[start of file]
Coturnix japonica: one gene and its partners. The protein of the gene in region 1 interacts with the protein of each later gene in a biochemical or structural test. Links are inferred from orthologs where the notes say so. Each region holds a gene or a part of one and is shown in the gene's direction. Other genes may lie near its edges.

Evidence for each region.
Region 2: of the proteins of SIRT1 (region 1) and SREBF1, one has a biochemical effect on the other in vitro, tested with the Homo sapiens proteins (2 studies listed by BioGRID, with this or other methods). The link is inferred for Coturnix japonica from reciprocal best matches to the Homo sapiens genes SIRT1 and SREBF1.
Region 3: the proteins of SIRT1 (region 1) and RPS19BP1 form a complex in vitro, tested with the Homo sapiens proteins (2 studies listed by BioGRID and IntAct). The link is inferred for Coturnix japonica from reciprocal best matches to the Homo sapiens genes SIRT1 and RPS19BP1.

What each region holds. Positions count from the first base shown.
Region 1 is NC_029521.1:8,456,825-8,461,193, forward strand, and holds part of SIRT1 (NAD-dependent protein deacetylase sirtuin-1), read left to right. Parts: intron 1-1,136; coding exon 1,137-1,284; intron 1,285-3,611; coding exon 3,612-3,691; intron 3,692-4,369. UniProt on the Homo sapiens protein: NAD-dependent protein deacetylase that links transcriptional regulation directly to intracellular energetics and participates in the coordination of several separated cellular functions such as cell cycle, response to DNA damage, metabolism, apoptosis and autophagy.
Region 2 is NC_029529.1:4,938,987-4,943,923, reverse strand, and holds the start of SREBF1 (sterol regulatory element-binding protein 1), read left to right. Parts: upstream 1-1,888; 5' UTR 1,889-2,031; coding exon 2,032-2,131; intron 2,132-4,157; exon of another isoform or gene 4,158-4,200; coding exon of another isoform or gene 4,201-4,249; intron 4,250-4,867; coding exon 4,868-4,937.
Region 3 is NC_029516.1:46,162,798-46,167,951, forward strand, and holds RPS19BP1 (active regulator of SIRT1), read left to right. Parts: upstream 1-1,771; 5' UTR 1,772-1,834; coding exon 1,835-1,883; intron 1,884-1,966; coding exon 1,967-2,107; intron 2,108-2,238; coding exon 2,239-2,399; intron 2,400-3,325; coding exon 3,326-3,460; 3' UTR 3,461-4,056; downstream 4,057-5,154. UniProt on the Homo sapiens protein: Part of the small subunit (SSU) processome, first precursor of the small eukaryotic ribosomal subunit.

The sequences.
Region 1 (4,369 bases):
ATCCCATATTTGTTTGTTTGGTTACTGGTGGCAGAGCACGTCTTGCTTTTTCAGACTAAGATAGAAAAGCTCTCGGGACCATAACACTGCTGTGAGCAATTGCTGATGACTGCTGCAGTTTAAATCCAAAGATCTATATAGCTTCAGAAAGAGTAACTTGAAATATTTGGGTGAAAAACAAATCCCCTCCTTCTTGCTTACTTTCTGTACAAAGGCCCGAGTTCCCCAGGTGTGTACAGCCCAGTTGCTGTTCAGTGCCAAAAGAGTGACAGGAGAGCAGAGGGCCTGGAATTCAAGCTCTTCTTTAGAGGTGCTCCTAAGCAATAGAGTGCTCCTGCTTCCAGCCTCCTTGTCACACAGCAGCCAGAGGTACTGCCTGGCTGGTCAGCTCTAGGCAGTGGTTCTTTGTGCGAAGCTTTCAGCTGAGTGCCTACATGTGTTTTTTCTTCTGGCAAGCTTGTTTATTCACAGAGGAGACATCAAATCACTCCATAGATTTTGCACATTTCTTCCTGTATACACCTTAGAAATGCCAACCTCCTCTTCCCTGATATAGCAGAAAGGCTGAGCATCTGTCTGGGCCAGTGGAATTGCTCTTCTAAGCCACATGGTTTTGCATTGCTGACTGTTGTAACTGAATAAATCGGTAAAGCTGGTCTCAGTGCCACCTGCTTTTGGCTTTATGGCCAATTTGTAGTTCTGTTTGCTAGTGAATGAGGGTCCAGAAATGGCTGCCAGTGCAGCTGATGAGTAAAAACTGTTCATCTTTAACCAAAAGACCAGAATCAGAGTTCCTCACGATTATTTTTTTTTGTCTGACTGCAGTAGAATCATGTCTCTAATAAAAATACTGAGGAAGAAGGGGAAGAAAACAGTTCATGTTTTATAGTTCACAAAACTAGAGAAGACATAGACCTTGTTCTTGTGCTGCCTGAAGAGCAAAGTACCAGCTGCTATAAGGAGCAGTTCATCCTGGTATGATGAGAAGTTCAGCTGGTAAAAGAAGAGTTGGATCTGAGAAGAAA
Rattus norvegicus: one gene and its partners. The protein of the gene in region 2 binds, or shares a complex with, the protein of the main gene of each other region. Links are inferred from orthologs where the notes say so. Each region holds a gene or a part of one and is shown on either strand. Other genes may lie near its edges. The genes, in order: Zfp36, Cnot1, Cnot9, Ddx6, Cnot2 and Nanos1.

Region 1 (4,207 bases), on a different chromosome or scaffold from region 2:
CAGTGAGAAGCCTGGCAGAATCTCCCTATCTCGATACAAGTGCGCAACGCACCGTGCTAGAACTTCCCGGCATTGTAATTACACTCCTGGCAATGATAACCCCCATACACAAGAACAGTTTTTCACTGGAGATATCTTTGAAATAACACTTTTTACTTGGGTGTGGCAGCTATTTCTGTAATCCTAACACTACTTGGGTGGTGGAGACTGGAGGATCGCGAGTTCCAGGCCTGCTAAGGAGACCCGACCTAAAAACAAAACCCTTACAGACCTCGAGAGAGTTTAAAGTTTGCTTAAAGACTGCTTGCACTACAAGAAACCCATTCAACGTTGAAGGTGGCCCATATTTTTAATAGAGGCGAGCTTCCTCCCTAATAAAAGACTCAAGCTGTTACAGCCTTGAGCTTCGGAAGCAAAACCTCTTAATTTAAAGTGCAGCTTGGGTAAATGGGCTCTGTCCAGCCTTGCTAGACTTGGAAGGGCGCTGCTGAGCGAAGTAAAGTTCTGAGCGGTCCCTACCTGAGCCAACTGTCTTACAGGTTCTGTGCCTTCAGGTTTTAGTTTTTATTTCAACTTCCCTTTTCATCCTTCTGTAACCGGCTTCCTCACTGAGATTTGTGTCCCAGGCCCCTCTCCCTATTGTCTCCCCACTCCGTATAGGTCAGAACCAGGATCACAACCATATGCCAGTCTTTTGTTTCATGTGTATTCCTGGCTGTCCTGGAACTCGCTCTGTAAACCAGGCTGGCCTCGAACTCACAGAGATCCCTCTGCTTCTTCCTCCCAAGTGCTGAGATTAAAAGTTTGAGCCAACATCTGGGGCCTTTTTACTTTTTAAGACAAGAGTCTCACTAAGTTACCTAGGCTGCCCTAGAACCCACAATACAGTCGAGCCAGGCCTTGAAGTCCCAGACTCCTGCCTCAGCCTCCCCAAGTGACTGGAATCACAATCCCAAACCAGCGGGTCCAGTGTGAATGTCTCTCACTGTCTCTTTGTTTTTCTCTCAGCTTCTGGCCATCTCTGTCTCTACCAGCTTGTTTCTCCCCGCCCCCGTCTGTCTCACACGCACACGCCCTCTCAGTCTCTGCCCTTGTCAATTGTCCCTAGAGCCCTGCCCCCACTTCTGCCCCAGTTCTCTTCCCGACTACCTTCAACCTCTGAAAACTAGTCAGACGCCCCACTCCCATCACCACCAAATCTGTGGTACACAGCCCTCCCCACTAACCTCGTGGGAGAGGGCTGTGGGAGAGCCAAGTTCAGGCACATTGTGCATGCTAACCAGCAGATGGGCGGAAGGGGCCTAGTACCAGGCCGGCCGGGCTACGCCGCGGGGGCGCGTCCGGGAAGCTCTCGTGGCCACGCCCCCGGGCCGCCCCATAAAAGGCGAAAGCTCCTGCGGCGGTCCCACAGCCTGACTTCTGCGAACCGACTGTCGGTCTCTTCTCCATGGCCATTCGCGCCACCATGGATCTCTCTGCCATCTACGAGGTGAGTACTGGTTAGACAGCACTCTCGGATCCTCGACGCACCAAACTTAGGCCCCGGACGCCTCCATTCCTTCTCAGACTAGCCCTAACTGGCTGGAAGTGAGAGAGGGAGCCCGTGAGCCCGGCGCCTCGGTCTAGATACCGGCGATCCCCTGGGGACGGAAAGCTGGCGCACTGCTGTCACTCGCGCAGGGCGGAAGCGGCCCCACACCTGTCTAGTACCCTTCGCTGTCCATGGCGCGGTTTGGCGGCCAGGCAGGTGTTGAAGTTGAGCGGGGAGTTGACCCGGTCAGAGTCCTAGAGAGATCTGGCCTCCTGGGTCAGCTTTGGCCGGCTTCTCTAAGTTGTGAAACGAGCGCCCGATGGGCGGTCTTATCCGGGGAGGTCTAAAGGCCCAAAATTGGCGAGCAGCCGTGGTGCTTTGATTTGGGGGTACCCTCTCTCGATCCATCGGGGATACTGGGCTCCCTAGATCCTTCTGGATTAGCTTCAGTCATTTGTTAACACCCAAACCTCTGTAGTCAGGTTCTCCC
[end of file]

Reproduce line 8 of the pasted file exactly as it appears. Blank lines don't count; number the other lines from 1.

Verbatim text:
Region 3 is NC_029516.1:46,162,798-46,167,951, forward strand, and holds RPS19BP1 (active regulator of SIRT1), read left to right. Parts: upstream 1-1,771; 5' UTR 1,772-1,834; coding exon 1,835-1,883; intron 1,884-1,966; coding exon 1,967-2,107; intron 2,108-2,238; coding exon 2,239-2,399; intron 2,400-3,325; coding exon 3,326-3,460; 3' UTR 3,461-4,056; downstream 4,057-5,154. UniProt on the Homo sapiens protein: Part of the small subunit (SSU) processome, first precursor of the small eukaryotic ribosomal subunit.